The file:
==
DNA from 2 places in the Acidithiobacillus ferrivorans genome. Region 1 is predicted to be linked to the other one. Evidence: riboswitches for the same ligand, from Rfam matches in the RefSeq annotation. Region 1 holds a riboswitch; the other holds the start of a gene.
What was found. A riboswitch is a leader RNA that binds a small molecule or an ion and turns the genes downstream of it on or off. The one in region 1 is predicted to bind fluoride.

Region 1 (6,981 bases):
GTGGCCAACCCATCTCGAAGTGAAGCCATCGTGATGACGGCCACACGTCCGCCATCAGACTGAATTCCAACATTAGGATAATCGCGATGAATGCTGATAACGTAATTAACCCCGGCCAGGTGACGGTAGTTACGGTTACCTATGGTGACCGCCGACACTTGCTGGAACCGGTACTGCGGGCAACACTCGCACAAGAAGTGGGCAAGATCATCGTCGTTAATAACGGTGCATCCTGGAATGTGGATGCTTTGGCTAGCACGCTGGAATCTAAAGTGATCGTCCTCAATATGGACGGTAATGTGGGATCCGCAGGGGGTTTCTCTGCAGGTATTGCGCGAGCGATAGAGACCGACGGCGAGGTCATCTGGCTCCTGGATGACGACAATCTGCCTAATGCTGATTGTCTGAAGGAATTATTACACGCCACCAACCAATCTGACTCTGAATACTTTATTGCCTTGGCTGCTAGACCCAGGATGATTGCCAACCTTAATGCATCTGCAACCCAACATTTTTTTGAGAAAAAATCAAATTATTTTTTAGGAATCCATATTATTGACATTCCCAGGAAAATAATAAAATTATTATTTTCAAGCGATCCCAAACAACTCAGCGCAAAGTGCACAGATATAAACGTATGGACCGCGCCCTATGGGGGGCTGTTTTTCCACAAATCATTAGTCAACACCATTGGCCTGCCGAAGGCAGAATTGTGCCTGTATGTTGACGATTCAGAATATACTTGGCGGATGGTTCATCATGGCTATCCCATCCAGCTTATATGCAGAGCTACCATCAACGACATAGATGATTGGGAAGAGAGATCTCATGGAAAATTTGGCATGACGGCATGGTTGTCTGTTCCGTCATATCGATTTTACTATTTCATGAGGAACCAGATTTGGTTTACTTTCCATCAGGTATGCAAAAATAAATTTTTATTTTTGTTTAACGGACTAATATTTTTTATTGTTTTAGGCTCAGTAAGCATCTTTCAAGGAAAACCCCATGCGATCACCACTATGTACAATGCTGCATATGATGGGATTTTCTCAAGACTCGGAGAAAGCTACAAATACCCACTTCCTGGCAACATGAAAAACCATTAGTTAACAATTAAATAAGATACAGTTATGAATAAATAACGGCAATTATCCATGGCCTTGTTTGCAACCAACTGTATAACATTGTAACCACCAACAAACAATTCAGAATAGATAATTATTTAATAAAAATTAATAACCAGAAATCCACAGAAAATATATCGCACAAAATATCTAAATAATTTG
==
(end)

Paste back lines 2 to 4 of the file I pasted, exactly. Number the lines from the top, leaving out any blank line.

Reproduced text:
What was found. A riboswitch is a leader RNA that binds a small molecule or an ion and turns the genes downstream of it on or off. The one in region 1 is predicted to bind fluoride.

Region 1 (6,981 bases):
GTGGCCAACCCATCTCGAAGTGAAGCCATCGTGATGACGGCCACACGTCCGCCATCAGACTGAATTCCAACATTAGGATAATCGCGATGAATGCTGATAACGTAATTAACCCCGGCCAGGTGACGGTAGTTACGGTTACCTATGGTGACCGCCGACACTTGCTGGAACCGGTACTGCGGGCAACACTCGCACAAGAAGTGGGCAAGATCATCGTCGTTAATAACGGTGCATCCTGGAATGTGGATGCTTTGGCTAGCACGCTGGAATCTAAAGTGATCGTCCTCAATATGGACGGTAATGTGGGATCCGCAGGGGGTTTCTCTGCAGGTATTGCGCGAGCGATAGAGACCGACGGCGAGGTCATCTGGCTCCTGGATGACGACAATCTGCCTAATGCTGATTGTCTGAAGGAATTATTACACGCCACCAACCAATCTGACTCTGAATACTTTATTGCCTTGGCTGCTAGACCCAGGATGATTGCCAACCTTAATGCATCTGCAACCCAACATTTTTTTGAGAAAAAATCAAATTATTTTTTAGGAATCCATATTATTGACATTCCCAGGAAAATAATAAAATTATTATTTTCAAGCGATCCCAAACAACTCAGCGCAAAGTGCACAGATATAAACGTATGGACCGCGCCCTATGGGGGGCTGTTTTTCCACAAATCATTAGTCAACACCATTGGCCTGCCGAAGGCAGAATTGTGCCTGTATGTTGACGATTCAGAATATACTTGGCGGATGGTTCATCATGGCTATCCCATCCAGCTTATATGCAGAGCTACCATCAACGACATAGATGATTGGGAAGAGAGATCTCATGGAAAATTTGGCATGACGGCATGGTTGTCTGTTCCGTCATATCGATTTTACTATTTCATGAGGAACCAGATTTGGTTTACTTTCCATCAGGTATGCAAAAATAAATTTTTATTTTTGTTTAACGGACTAATATTTTTTATTGTTTTAGGCTCAGTAAGCATCTTTCAAGGAAAACCCCATGCGATCACCACTATGTACAATGCTGCATATGATGGGATTTTCTCAAGACTCGGAGAAAGCTACAAATACCCACTTCCTGGCAACATGAAAAACCATTAGTTAACAATTAAATAAGATACAGTTATGAATAAATAACGGCAATTATCCATGGCCTTGTTTGCAACCAACTGTATAACATTGTAACCACCAACAAACAATTCAGAATAGATAATTATTTAATAAAAATTAATAACCAGAAATCCACAGAAAATATATCGCACAAAATATCTAAATAATTTG